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ACTERIA Doctoral Thesis Prize 2015 in Immunology

Dr. Chris Schiering

Chris Schiering, 33, graduated with an MSci in Immunology from the University of Glasgow (Scotland). He conducted his MSci research projects in the labs of Dr. Anna Mondino (San Raffaele Scientific Institute, Milan, Italy) and Prof. Rob Nibbs (University of Glasgow). He obtained his PhD in Infection, Immunology and Translational Medicine in the lab of Prof. Fiona Powrie, University of Oxford. Since then he has obtained a Sir Henry Wellcome Postdoctoral Fellowship and is currently working in the lab of Prof. Gitta Stockinger, The Francis Crick Institute, London. He has published 9 original papers in Nature, Immunity, Mucosal Immunology, Cancer Research, Journal of Experimental Medicine, Journal of Immunology and Blood.

During his PhD, Dr Schiering’s research focused on the cellular and molecular mechanism of IL-23 driven intestinal inflammation. The cytokine IL-23 is a key player in the pathogenesis of inflammatory bowel disease. Dr Schiering showed that IL-23 acts directly on T cells to drive pathogenic responses through multiple mechanisms. Through direct effects on T cells, IL-23 drives the emergence of IFN-producing Th17 cells and actively interferes with regulatory pathways to promote the inflammatory response. The search for the mechanism by which IL-23 restrains regulatory T cell activity led to the identification of a new function for the alarmin IL-33. We now understand that colonic regulatory T cells are poised to respond to the release of IL-33 upon tissue damage through selective expression of the receptor for IL-33 and that signalling through this pathway has an essential role in their capacity to adapt to the inflammatory tissue environment and restrain intestinal inflammation. Strikingly, IL-23 restrained regulatory T cell responses through inhibition of IL-33 responsiveness. These findings suggest that therapeutic blockade of IL-23 is likely to reduce pro-inflammatory mediators while also facilitating the expansion of regulatory pathways that might help to re-establish intestinal homeostasis.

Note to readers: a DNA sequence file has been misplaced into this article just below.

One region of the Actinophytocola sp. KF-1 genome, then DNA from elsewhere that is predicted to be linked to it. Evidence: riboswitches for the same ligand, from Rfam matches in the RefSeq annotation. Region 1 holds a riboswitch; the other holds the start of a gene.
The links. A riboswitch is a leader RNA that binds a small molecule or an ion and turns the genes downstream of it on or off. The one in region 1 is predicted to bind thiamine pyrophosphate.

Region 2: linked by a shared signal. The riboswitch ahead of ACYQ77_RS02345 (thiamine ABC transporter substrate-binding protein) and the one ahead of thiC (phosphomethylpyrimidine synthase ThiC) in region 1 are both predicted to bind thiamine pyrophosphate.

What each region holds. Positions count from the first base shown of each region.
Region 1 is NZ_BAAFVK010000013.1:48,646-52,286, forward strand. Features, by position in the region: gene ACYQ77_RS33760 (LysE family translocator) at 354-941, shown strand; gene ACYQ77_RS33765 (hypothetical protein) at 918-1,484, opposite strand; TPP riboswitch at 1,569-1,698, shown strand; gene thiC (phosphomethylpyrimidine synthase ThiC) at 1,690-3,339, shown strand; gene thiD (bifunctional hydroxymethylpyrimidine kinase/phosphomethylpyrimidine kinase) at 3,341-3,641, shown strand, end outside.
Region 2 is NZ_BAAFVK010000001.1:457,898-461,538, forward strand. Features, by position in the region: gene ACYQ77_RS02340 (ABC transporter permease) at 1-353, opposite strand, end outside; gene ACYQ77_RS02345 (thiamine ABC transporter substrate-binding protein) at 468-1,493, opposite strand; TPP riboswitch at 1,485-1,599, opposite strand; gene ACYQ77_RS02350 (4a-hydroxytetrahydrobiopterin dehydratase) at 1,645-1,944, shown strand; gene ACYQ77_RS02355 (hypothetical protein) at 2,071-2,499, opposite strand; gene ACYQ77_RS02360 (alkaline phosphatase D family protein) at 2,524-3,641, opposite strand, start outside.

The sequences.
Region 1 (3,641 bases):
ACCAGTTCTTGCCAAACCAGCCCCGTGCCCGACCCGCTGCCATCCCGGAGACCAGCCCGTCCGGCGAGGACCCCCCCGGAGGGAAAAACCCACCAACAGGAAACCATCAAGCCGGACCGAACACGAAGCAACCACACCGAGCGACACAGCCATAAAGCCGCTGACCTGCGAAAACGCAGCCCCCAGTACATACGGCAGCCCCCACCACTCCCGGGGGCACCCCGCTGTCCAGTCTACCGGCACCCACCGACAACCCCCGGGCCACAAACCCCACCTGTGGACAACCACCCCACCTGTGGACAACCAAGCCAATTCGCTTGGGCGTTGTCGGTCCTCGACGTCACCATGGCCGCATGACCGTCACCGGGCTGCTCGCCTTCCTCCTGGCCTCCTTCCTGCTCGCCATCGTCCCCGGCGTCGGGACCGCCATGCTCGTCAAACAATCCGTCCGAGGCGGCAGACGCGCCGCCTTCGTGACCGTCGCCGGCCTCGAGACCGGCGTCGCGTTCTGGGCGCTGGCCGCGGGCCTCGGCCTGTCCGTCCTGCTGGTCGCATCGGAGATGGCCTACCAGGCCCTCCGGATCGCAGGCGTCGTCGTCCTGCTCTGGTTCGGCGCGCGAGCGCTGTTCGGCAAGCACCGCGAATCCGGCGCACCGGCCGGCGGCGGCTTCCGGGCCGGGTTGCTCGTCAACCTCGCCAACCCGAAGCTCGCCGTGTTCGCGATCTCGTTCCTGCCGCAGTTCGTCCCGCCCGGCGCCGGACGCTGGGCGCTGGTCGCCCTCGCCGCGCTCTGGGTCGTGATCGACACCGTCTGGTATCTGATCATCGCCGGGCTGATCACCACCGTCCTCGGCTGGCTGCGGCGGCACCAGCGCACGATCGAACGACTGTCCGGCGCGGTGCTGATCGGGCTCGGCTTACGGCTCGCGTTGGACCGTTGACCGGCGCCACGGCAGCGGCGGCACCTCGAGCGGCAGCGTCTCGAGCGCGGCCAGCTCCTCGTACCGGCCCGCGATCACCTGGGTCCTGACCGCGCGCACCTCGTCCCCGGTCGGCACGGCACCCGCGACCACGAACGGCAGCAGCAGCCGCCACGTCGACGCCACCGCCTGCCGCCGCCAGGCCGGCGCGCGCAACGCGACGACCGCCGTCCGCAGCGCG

Dr Schiering is currently working in the lab of Prof. Gitta Stockinger, The Francis Crick Institute, London, on the role of the aryl hydrocarbon receptor in immunity. He is trying to understand how the AhR pathway mediates the bidirectional cross talk between dietary compounds, the microbiota and the immune system